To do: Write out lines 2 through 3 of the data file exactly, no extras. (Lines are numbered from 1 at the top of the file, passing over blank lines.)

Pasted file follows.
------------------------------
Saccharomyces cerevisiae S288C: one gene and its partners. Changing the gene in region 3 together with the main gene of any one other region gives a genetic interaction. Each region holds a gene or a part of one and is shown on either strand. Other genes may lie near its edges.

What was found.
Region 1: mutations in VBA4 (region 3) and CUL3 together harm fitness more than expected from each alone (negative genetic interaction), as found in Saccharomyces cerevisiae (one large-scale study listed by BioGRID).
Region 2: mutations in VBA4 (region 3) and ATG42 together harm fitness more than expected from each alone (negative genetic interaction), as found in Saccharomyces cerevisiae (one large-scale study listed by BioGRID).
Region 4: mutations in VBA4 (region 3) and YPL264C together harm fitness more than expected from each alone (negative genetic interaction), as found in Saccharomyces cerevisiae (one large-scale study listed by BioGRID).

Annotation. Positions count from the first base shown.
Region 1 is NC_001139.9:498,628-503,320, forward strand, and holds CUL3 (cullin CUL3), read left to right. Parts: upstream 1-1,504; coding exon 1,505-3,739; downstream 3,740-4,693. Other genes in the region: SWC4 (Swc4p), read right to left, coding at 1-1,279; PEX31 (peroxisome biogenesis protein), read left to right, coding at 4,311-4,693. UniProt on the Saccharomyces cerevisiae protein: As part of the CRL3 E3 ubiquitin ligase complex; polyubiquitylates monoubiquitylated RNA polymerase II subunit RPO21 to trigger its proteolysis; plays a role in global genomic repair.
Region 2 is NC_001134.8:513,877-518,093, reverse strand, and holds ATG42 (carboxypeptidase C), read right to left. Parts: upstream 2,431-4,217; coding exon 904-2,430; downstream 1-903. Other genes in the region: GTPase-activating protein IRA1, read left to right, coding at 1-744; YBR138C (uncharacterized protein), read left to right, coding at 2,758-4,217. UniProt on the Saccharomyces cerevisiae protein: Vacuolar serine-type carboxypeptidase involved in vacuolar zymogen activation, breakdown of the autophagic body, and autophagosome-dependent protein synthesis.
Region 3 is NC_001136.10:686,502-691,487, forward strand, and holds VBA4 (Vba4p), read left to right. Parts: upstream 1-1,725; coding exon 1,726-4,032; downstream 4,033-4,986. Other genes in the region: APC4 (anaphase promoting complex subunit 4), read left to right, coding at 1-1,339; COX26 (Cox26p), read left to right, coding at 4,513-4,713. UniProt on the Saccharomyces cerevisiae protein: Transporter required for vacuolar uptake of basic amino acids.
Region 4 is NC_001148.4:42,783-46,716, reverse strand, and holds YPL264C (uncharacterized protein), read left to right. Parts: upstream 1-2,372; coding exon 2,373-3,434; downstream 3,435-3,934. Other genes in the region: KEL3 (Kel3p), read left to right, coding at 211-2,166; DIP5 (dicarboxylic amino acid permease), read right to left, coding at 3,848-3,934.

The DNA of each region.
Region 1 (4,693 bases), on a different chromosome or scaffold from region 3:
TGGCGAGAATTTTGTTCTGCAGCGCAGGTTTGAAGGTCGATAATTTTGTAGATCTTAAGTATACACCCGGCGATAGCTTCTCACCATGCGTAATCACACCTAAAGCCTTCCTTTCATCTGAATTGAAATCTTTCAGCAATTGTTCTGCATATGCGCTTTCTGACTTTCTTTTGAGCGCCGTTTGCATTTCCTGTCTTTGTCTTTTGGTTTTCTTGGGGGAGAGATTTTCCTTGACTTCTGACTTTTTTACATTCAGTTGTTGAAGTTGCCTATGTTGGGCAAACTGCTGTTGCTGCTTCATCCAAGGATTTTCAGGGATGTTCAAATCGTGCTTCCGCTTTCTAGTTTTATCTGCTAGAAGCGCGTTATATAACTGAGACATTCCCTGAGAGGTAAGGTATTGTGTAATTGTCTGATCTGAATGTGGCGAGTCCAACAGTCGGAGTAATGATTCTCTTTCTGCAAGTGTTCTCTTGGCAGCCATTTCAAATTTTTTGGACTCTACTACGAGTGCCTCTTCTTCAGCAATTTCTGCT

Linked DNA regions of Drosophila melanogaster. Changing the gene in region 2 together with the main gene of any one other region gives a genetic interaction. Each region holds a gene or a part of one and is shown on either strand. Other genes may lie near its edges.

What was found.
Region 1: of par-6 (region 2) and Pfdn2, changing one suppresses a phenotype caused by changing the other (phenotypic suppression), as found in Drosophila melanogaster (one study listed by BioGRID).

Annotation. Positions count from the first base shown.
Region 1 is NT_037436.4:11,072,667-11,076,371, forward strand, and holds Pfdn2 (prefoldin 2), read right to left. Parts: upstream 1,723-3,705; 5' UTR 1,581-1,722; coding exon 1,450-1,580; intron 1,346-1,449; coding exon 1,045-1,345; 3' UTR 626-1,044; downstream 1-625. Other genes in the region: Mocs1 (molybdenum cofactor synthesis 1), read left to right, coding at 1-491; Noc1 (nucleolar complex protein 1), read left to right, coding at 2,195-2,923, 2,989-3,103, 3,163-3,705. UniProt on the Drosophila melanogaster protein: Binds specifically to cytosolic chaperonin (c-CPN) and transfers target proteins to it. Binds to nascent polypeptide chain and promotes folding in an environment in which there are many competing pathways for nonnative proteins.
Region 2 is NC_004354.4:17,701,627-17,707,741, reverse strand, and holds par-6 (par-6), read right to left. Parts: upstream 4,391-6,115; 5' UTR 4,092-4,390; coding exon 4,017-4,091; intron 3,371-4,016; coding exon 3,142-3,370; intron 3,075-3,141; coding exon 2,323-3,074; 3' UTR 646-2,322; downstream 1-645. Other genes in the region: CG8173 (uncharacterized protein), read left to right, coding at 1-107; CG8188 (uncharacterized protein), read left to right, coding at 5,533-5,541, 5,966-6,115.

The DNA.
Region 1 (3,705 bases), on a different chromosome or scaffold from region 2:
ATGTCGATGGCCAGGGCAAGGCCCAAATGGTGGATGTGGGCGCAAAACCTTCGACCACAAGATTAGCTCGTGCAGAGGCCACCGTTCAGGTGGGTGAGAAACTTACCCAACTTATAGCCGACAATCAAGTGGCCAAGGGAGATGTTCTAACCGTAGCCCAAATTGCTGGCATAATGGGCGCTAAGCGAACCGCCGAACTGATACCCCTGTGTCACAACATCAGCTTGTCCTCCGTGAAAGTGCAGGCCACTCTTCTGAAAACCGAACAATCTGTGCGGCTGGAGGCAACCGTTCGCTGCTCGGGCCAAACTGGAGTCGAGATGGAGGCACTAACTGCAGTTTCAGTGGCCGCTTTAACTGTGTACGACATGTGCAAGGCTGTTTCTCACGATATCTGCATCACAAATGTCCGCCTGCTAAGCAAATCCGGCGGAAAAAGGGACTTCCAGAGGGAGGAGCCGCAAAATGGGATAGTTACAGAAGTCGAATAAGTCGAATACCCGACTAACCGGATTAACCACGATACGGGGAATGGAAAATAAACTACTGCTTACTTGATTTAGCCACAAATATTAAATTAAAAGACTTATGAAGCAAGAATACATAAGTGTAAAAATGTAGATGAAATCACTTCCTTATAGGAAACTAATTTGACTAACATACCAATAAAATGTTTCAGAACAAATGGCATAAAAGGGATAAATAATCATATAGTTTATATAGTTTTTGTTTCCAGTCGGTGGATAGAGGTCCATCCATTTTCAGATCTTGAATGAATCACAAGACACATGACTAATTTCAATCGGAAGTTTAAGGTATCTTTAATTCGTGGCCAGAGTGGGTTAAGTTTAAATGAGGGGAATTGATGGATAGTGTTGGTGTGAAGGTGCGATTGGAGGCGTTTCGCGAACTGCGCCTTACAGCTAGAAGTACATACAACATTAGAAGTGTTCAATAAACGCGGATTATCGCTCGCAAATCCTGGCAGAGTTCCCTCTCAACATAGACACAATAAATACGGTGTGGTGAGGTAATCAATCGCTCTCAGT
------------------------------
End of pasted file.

What was found.
Region 1: mutations in VBA4 (region 3) and CUL3 together harm fitness more than expected from each alone (negative genetic interaction), as found in Saccharomyces cerevisiae (one large-scale study listed by BioGRID).